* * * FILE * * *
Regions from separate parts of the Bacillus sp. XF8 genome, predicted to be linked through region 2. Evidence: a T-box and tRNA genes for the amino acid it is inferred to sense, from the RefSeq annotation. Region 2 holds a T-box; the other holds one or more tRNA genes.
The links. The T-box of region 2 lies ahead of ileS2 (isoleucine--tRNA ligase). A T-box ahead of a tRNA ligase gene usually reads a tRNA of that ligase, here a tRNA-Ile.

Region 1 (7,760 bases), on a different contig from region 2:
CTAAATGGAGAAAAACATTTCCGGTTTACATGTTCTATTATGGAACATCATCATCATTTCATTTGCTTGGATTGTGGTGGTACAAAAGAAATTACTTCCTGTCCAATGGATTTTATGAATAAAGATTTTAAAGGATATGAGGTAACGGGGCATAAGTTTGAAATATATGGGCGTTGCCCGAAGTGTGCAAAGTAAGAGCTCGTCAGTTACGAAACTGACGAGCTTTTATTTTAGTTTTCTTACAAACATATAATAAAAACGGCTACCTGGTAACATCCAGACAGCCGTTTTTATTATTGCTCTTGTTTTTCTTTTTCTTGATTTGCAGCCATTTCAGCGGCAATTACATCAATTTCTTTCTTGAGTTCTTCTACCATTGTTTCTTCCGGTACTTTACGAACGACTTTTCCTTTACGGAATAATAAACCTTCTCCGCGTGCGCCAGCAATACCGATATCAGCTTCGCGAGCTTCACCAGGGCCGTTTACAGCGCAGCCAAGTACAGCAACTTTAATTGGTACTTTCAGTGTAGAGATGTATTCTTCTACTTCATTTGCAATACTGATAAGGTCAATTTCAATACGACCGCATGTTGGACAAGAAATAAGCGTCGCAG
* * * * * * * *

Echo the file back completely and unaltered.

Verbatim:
Regions from separate parts of the Bacillus sp. XF8 genome, predicted to be linked through region 2. Evidence: a T-box and tRNA genes for the amino acid it is inferred to sense, from the RefSeq annotation. Region 2 holds a T-box; the other holds one or more tRNA genes.
The links. The T-box of region 2 lies ahead of ileS2 (isoleucine--tRNA ligase). A T-box ahead of a tRNA ligase gene usually reads a tRNA of that ligase, here a tRNA-Ile.

Region 1 (7,760 bases), on a different contig from region 2:
CTAAATGGAGAAAAACATTTCCGGTTTACATGTTCTATTATGGAACATCATCATCATTTCATTTGCTTGGATTGTGGTGGTACAAAAGAAATTACTTCCTGTCCAATGGATTTTATGAATAAAGATTTTAAAGGATATGAGGTAACGGGGCATAAGTTTGAAATATATGGGCGTTGCCCGAAGTGTGCAAAGTAAGAGCTCGTCAGTTACGAAACTGACGAGCTTTTATTTTAGTTTTCTTACAAACATATAATAAAAACGGCTACCTGGTAACATCCAGACAGCCGTTTTTATTATTGCTCTTGTTTTTCTTTTTCTTGATTTGCAGCCATTTCAGCGGCAATTACATCAATTTCTTTCTTGAGTTCTTCTACCATTGTTTCTTCCGGTACTTTACGAACGACTTTTCCTTTACGGAATAATAAACCTTCTCCGCGTGCGCCAGCAATACCGATATCAGCTTCGCGAGCTTCACCAGGGCCGTTTACAGCGCAGCCAAGTACAGCAACTTTAATTGGTACTTTCAGTGTAGAGATGTATTCTTCTACTTCATTTGCAATACTGATAAGGTCAATTTCAATACGACCGCATGTTGGACAAGAAATAAGCGTCGCAG